# Assignment 5

Due Wednesday 21 November at 1am

The purpose of this assignment is to experiment with building decision trees using the ID3 algorithm.

# Getting started

Open any file within your `cs162` folder in the editor, and then choose the “Sync with git” option from the Tools » External Tools menu.

Now you should have an `a5` folder, with several C++ files:

``````entropy.cpp
main.cpp
Makefile
shrooms.cpp
shrooms.h
tree.cpp
tree.h``````

You are welcome to browse through all of these, but your work will mainly be in `entropy.cpp`. Open that file now, and then use Tools » External Tools » Run. You should see output like this:

``````Test: entropy 5 == 0 (PASS)
Test: entropy 4 4 == 0 (FAIL) expected 1
Test: entropy 4 3 5 == 0 (FAIL) expected 1.55459
Test: entropy 1 7 == 0 (FAIL) expected 0.54356``````

Your job will be to implement the entropy calculation, so that these tests pass. Then we will use your entropy calculation to build a decision tree to help us to decide whether to eat a (possibly poisonous) mushroom!

# Computing entropy

You should read the ID3 algorithm handout and experiment with my Entropy calculator first.

The function in `entropy.cpp` that performs the relevant calculation is this one:

``````double entropy(int breakdown[CHAR_MAX]) {
// TO DO
return 0.0;
}``````

The parameter `breakdown` is an array containing counts for up to 127 (`CHAR_MAX`) classifications. For example:

The illustrated array represents that there are 5 items in category 0, 4 in category 1, none in category 2, 3 in category 3, and the rest are all zero (unused).

You can type these into the entropy calculator, and see that the result should be something like 1.5545851693377994 – we’ll round it off to 1.55459.

If you look in the `main` function at the bottom of `entropy.cpp`, you also see several test cases for the entropy function:

``````    test_entropy(0.0, 5);
test_entropy(1.0, 4, 4);
test_entropy(1.55459, 4, 3, 5);
test_entropy(0.54356, 1, 7);``````

The third one covers this case: the expected value (1.55459) is provided as the first parameter, and the remaining parameters are the numbers in each category (the ordering of categories doesn’t matter when we’re doing these calculations).

To do the calculation, you’ll first need a variable `count` to reflect , the total number of items across all categories. Use a loop to add up the breakdowns. In the example, you should get 5+4+0+3 (plus a bunch more zeroes), which is 12.

Next, you need to do the log calculations. You can use a C function `log2` to compute the base-2 logarithm. For each non-zero term in the breakdown array, you’ll compute . The sum of these terms is the entropy.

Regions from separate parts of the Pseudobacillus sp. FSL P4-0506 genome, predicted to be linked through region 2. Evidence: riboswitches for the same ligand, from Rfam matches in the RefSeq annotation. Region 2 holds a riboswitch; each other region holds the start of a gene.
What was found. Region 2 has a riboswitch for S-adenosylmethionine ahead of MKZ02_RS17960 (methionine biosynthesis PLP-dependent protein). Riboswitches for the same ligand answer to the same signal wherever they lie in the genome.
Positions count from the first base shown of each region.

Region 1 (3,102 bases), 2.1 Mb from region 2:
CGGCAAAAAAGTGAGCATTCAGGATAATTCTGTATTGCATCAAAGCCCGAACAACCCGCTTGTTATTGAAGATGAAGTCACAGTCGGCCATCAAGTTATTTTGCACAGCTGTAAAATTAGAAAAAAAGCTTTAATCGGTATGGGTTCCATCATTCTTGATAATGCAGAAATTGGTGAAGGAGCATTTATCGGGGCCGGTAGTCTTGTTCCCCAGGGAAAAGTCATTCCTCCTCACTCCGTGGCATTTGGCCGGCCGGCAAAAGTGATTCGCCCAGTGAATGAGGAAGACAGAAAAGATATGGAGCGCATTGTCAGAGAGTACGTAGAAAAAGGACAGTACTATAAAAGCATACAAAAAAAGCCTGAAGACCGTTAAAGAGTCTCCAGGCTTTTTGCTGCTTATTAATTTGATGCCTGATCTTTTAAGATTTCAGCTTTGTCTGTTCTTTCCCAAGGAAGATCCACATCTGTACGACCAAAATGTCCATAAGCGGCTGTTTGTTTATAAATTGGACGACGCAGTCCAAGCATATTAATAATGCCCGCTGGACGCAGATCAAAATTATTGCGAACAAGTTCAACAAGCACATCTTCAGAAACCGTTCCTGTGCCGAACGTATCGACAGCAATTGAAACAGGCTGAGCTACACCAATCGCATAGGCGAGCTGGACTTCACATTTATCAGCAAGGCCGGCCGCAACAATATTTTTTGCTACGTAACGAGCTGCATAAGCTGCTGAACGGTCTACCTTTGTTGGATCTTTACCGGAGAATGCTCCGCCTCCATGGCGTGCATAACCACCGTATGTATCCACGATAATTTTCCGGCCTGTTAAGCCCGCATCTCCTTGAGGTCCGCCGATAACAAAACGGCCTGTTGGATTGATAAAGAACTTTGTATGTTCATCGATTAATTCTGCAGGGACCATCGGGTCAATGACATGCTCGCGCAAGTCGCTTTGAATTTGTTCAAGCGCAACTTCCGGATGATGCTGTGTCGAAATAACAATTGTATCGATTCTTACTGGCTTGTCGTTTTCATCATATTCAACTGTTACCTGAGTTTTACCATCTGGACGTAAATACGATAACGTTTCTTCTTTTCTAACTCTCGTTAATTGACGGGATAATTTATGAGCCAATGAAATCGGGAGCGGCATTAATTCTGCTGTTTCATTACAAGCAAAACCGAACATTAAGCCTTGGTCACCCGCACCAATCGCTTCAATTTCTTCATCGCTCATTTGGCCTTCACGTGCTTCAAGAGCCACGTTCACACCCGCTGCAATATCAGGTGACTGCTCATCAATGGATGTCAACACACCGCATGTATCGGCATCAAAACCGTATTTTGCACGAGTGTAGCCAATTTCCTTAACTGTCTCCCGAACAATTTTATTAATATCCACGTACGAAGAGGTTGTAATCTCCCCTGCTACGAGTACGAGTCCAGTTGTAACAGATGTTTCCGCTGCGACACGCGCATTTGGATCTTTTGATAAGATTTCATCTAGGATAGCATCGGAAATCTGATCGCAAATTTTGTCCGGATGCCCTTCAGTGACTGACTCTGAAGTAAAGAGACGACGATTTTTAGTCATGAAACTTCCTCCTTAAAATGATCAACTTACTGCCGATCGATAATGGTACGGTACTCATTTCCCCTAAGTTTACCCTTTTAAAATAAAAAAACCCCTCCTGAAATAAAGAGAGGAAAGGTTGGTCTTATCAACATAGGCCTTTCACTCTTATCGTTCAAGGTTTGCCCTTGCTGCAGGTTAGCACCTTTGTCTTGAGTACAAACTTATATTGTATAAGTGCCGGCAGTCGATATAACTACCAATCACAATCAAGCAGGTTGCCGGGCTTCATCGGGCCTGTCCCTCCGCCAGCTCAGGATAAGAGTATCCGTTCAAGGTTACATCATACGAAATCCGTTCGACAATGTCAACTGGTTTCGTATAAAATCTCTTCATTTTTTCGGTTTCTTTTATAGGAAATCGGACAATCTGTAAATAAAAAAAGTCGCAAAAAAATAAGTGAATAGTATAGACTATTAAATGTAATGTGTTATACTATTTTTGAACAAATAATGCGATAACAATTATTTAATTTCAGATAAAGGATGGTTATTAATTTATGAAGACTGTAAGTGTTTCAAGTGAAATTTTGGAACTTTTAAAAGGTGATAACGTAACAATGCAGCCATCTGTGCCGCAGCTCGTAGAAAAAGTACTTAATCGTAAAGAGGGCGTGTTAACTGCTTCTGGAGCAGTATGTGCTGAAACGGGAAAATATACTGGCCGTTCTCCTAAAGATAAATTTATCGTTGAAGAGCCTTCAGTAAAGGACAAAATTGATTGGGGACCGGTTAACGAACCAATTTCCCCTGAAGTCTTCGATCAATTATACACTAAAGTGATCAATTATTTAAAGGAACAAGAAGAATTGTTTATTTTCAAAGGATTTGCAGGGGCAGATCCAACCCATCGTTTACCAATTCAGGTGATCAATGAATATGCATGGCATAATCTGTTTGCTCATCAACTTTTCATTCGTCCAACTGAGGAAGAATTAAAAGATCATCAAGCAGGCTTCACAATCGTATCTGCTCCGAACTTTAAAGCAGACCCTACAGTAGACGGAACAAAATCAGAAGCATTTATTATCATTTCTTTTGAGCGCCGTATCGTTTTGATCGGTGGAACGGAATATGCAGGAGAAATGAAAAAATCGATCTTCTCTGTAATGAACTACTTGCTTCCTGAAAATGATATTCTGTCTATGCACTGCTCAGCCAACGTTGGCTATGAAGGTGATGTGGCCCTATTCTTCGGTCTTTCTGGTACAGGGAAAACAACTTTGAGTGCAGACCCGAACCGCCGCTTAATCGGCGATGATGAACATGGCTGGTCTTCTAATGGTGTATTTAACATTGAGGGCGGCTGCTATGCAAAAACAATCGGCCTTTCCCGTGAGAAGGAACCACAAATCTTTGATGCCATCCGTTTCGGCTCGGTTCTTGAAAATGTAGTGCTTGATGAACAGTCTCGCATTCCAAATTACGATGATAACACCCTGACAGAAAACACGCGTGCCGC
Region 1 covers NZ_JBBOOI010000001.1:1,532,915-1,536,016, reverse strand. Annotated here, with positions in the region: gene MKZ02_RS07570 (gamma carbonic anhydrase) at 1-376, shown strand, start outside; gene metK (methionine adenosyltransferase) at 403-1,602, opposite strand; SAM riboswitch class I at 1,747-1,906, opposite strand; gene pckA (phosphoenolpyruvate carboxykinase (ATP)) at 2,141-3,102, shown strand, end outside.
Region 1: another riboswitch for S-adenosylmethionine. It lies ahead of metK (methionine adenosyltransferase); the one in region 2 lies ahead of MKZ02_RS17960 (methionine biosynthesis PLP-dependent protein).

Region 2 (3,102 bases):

Get your function to work with all the test cases given, then use the entropy calculator and add three new test cases. They should all pass.

# Shrooms!

Now, uncomment the following line in `main`:

``    shroom_main();``

This will enable the ID3 algorithm to build a decision tree, using your entropy computation. The data we will use are located in `shrooms.cpp`. The first part of this file defines the attributes of mushrooms, such as cap shape and odor:

``````const char* mushroomAttributes[NUM_ATTRIBUTES] = {
"classification",           // edible=e, poisonous=p
"cap-shape",                // bell=b,conical=c,convex=x,flat=f,
// knobbed=k,sunken=s
"cap-surface",              // fibrous=f,grooves=g,scaly=y,smooth=s
"cap-color",                // brown=n,buff=b,cinnamon=c,gray=g,green=r,
// pink=p,purple=u,red=e,white=w,yellow=y
"bruises?",                 // bruises=t,no=f
"odor",                     // almond=a,anise=l,creosote=c,fishy=y,foul=f,
// musty=m,none=n,pungent=p,spicy=s``````

We use single characters to represent each possible value, for example, `cap-color == r` means that the color of the cap is green.

Below the attribute definitions is the complete mushroom data. They begin like this:

``````char mushroomData [NUM_SAMPLES][NUM_ATTRIBUTES] = {
{'p','x','s','n','t','p','f','c','n','k','e','e','s','s','w','w','p','w','o','p','k','s','u'},
{'e','x','s','y','t','a','f','c','b','k','e','c','s','s','w','w','p','w','o','p','n','n','g'},``````

The classification is all the way to the left. So the first example here is poisonous, and the second example is edible. There are 8,124 examples in the database.

When you run your program now, after your entropy test cases, it will ask you what portion of the data to use for training. Enter a number between 0 and 1:

``````=========== ID3 Decision Tree Learning

What portion of data should we use for training? .8
6499 in training set, 1625 in test set.``````

In this case, we entered `.8`. The program will now randomize the examples, and look at 6,499 of them (80% of 8124) to build a decision tree. Then it will test that tree on the remaining 1,625 examples, and see how many it got right.

Part of the correct tree is given below, I’ll let your program figure out the rest.

``````   odor == a         # almond
E
odor == l      # anise
E
P``````

I added the comments to indicate the meaning of the one-letter abbreviations for the odor. The indentation here indicates the structure of the tree. If the odor is of almonds, then the mushroom is considered edible (E). Otherwise, if the odor is of anise, it’s still considered edible. Otherwise (neither almonds nor anise), it’s categorized as poisonous (P).

If your `entropy` function is working, the tree you get will be much larger. Try drawing the tree in a traditional format.

Using 80% of the data for training will usually be enough to get 100% of the remaining data correct, but experiment with other ratios and see what happens.

Commit your code and observations using “Sync with git.”